- Some coffee grinders are automatic. If you have a pre-programmed coffee grinder, set it to “medium” to get the perfect grind.
While I don’t believe that straying a bit from these will hurt your morning cup, I do think it’s important to know that people have determined the exact formula for making the best cup of French Press Coffee.
- French Press Ratio: for every 1 cup (8oz.) of water, use 1 rounded tablespoon of coarsely ground coffee. So, for two cups of water you’ll want 2 rounded tablespoons.
- French Press Water Temperature: The perfect temperature for brewing coffee this way is 195°F/90°C. This is just slightly less than boiling. Rather than using a thermometer, I like to boil my water and then set a timer for 2 minutes to let the temperature come down slightly.
How Long To Brew French Press Coffee
The sweet spot for brewing coffee in a French press is something around 4 minutes. I find that if I want a really strong cup of coffee, 5 minutes is perfect, and if I want it lighter I can do 3 minutes and get exactly what I want.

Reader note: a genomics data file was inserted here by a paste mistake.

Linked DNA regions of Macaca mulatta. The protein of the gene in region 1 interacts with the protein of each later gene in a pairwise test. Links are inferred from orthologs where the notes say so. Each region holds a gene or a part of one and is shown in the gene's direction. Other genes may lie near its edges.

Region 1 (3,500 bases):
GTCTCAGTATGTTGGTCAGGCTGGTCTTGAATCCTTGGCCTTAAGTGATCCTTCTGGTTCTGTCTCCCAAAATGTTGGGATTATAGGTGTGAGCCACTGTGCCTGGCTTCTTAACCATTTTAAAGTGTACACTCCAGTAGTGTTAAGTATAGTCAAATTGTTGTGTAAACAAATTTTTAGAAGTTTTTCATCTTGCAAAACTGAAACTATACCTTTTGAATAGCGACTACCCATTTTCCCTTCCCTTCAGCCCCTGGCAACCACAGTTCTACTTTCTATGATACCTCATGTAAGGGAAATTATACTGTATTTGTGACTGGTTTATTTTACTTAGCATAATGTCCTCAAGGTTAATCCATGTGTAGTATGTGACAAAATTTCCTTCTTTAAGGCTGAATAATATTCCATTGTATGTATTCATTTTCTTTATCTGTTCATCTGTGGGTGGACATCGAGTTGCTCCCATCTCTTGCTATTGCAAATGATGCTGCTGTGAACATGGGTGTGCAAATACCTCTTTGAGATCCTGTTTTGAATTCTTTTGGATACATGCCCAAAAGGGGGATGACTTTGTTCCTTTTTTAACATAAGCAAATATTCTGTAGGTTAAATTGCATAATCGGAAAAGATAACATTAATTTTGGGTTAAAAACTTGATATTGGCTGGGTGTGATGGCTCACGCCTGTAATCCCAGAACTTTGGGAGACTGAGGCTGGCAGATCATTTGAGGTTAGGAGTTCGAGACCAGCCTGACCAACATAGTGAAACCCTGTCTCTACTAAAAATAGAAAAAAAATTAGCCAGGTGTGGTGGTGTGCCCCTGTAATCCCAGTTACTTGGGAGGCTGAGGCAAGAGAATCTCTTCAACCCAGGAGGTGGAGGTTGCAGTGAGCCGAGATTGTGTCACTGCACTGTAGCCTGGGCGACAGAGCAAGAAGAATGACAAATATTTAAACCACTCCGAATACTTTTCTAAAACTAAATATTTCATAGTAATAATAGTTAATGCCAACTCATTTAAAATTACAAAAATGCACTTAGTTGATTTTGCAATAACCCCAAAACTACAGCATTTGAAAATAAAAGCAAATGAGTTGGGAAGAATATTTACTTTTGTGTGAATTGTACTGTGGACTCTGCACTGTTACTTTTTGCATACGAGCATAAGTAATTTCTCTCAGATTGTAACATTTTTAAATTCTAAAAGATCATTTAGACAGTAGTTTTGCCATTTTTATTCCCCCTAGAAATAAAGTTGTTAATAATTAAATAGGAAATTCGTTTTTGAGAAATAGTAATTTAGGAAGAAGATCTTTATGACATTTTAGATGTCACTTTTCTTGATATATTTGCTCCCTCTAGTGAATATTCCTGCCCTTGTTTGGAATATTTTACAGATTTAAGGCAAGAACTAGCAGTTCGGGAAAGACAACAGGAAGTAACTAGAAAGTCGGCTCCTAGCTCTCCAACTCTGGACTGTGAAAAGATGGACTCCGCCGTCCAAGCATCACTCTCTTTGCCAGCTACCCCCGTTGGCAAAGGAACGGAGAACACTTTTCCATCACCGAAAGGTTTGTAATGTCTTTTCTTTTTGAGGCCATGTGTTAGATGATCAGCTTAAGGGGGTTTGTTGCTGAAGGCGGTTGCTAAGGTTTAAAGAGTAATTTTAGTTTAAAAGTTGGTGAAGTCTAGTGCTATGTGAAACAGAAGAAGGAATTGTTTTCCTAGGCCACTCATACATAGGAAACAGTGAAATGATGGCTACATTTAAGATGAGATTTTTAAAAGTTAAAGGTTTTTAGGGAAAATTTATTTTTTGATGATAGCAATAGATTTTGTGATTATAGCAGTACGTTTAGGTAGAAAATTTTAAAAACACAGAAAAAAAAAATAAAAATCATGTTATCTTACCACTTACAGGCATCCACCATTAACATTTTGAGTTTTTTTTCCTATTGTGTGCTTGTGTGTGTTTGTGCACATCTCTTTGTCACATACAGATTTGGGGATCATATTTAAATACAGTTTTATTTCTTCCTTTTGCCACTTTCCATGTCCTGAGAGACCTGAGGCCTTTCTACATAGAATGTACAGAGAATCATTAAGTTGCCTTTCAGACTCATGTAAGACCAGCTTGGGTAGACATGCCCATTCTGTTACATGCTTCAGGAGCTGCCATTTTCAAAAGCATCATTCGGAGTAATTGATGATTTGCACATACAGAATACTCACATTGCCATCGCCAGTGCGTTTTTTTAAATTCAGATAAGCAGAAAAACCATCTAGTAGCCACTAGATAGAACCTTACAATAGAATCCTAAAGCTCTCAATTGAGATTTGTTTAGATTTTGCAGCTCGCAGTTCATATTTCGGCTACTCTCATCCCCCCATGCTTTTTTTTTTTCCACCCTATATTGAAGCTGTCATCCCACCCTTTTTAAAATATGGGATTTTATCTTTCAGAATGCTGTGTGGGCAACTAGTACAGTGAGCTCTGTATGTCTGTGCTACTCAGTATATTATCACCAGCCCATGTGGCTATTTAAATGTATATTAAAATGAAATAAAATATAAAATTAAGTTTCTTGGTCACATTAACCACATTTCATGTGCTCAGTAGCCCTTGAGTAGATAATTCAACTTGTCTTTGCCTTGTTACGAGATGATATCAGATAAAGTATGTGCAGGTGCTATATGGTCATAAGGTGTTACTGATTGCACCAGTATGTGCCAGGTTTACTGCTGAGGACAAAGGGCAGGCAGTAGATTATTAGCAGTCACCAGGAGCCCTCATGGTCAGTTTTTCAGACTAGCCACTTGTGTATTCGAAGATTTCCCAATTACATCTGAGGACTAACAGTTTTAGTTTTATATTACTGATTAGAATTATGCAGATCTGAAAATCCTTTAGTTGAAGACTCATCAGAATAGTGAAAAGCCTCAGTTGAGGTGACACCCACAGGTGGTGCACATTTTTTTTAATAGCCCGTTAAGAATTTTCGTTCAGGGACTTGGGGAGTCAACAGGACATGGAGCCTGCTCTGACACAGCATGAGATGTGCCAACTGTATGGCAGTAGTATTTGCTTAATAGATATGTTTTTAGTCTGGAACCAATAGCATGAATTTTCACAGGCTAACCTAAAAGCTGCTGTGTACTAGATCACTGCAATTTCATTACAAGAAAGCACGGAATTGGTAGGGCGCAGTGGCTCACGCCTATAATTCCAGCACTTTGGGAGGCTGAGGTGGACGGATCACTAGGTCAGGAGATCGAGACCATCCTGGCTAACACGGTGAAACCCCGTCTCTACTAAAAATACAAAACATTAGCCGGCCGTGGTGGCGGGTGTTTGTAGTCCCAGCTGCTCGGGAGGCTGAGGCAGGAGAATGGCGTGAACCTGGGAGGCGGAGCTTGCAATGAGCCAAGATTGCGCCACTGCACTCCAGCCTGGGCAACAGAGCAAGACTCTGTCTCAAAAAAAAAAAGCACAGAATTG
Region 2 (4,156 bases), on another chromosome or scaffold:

You will likely need to experiment to find exactly how you like your coffee. Start with 4 minutes and adjust from there.
French Press Coffee FAQs
There could be two issues. First, you may not have let the coffee steep long enough. Make sure to use a timer to brew for at least 4 minutes. Also, weak French Press coffee could be due to the wrong grind. Typically weak coffee would come from coffee beans that were ground too coarsely. Make sure you have a medium coarse ground next time.
You should not use ground coffee that you use in a drip coffee maker in a French Press. The coffee is ground too finely, will plug up the filter and likely result in muddy, gritty coffee. Instead, grind your own beans or buy coffee that has specifically been coarsely ground for the French Press.
Yes, give the coffee/water mixture a brief stir before putting the lid on. This helps the coffee grounds to get fully saturated with water and gives a better brew. If you skip stirring you’ll end up with clumps of coffee that never touched water, so you will have weak coffee.
You only need to stir once though. Stirring often is not recommended as it can disrupt the steeping process.
Because the coffee press is made of glass, you want to be careful not to cause any damage to it. A plastic or wooden spoon is more gentle than a metal one, so you won’t accidentally scratch the glass.